It’s not easy to build pipelines or expand their capacity in Canada. Last fall, faced with obstacles and lengthening delays, TransCanada abandoned its Energy East pipeline project in Quebec and New Brunswick, valued at over $16 billion. Earlier, in the spring, Ottawa had put the kibosh on the Northern Gateway project out west, valued at $8 billion.
But there are also successes, like the Trans Mountain project, which was approved by the federal government and seemed, up until just recently, about to get moving. But now, thanks to British Columbian politics, this major project of importance for the Canadian economy is also at risk of being derailed.
For months now, the authorities in Burnaby, B.C. have been refusing to issue the necessary permits for the construction of infrastructure required for the Trans Mountain project. More recently, the provincial government (a coalition of New Democrats and Greens) has announced its intention to launch a new environmental evaluation process, which will push back the project’s completion date and add another layer of uncertainty.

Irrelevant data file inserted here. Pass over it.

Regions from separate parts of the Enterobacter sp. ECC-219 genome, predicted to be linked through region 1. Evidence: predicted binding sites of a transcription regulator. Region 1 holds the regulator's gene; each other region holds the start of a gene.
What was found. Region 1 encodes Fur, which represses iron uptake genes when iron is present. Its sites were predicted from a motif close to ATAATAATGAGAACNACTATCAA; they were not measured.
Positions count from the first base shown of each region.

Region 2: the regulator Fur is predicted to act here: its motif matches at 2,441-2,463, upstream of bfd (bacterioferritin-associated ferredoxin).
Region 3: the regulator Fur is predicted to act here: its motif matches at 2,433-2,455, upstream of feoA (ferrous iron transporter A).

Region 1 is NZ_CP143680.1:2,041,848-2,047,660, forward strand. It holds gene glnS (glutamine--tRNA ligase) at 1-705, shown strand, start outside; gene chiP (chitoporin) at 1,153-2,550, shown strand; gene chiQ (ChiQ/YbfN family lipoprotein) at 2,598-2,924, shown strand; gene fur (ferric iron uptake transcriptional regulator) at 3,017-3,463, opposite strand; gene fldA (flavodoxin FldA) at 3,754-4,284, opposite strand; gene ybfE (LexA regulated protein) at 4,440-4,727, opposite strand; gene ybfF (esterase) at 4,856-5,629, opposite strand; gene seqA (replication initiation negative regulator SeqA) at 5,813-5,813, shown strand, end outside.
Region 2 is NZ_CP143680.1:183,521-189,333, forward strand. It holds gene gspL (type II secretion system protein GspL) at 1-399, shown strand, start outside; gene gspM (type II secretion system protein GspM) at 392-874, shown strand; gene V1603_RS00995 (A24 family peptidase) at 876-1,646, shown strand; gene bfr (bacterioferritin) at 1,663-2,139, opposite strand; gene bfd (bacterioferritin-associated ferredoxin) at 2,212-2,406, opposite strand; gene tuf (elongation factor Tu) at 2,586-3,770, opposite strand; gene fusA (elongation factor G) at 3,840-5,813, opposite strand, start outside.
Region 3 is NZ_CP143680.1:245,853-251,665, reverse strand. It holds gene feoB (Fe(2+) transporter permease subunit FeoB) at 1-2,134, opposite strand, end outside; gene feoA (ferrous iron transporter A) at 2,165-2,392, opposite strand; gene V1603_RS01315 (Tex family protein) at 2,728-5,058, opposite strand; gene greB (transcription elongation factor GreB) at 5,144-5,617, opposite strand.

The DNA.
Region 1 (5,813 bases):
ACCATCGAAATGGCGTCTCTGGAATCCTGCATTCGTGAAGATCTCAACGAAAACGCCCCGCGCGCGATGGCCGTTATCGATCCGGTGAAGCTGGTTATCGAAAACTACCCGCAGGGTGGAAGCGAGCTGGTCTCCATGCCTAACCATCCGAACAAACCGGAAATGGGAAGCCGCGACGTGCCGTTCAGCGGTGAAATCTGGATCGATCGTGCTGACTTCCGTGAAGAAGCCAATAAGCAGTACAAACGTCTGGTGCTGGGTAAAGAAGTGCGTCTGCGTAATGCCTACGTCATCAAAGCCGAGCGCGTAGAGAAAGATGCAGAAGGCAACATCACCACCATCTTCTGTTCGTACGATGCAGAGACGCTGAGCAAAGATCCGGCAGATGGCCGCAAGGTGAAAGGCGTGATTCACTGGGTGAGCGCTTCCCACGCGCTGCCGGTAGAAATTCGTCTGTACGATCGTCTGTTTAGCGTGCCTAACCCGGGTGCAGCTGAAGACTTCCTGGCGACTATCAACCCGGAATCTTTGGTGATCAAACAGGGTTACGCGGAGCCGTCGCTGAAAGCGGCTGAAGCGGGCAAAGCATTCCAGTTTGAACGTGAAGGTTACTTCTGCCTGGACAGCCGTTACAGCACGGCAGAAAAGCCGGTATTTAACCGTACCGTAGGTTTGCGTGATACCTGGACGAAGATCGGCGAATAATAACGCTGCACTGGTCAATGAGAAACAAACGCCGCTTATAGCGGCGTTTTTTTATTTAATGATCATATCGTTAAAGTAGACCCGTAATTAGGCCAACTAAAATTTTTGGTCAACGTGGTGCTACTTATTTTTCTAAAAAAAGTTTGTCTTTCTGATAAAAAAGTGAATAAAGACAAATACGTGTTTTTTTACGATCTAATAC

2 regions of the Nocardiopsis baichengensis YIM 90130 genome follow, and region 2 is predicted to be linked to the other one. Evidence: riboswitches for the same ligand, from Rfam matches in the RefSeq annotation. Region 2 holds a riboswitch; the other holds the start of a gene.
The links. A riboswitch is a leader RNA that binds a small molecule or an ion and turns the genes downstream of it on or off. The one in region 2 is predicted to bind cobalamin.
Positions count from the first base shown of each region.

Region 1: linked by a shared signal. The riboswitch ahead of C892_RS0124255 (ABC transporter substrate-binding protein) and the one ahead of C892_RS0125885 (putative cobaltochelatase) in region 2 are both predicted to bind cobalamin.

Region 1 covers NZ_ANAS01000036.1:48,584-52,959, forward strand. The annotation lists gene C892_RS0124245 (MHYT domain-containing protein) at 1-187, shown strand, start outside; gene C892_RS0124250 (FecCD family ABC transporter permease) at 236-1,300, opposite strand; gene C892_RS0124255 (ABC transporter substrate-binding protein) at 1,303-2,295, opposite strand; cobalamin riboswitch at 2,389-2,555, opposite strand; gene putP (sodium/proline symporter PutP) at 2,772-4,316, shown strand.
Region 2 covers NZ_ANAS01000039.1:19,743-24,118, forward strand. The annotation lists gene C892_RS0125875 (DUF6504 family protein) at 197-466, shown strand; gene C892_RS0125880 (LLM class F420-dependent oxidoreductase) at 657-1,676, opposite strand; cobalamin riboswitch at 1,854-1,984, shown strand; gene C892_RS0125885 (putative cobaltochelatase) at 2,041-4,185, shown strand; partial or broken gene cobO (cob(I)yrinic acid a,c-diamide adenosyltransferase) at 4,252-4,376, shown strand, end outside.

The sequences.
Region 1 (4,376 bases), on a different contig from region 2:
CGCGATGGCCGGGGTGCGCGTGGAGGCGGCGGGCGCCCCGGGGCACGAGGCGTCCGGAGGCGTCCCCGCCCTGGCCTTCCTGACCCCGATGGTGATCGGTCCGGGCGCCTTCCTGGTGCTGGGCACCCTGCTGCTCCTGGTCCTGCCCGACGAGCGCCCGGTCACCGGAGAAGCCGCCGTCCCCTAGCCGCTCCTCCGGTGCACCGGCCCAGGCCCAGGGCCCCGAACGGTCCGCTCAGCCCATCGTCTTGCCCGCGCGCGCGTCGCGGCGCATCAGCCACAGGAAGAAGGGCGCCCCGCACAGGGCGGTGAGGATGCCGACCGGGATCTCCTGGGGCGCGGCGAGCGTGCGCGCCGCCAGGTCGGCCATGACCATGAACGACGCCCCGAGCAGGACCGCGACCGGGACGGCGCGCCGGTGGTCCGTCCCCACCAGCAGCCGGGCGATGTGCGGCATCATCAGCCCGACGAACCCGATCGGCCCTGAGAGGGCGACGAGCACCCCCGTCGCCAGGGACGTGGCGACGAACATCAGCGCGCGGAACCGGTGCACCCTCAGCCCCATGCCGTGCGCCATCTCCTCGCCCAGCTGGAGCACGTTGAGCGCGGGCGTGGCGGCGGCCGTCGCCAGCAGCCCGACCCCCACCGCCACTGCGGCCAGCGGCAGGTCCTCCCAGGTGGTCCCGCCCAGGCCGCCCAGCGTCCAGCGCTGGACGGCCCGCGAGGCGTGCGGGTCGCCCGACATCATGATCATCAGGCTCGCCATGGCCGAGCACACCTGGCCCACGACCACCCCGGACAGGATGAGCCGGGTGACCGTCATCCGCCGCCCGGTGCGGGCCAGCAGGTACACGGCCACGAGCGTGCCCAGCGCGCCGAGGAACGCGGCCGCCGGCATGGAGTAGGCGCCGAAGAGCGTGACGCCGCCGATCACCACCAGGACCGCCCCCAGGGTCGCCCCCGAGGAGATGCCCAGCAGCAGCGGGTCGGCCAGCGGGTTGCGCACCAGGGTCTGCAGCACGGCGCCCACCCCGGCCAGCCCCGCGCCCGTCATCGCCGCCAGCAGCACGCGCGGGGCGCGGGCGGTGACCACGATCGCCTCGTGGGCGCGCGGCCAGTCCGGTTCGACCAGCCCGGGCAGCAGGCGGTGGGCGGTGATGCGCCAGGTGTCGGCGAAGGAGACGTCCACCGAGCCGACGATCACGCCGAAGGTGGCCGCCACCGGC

Kinder Morgan reacted by indicating that it might abandon the Trans Mountain project. Nothing more was needed for Alberta Premier Rachel Notley to man the barricades. Notley started last week by suspending negotiations on the purchase of electricity from British Columbia. This week, she put an end to wine imports from Alberta’s neighbour. In short, we have the opening salvos of a trade war, which benefits no one.
This conflict raises two issues. First, there is the rule of law. The best way to kill private investment, one of the keys to a rising standard of living, is to open the door to case-by-case arbitrary political decisions about which projects will be approved. If any change of government can lead to a substantial increase in costs and delays for companies, they will take …read more
Source:: Edmonton Journal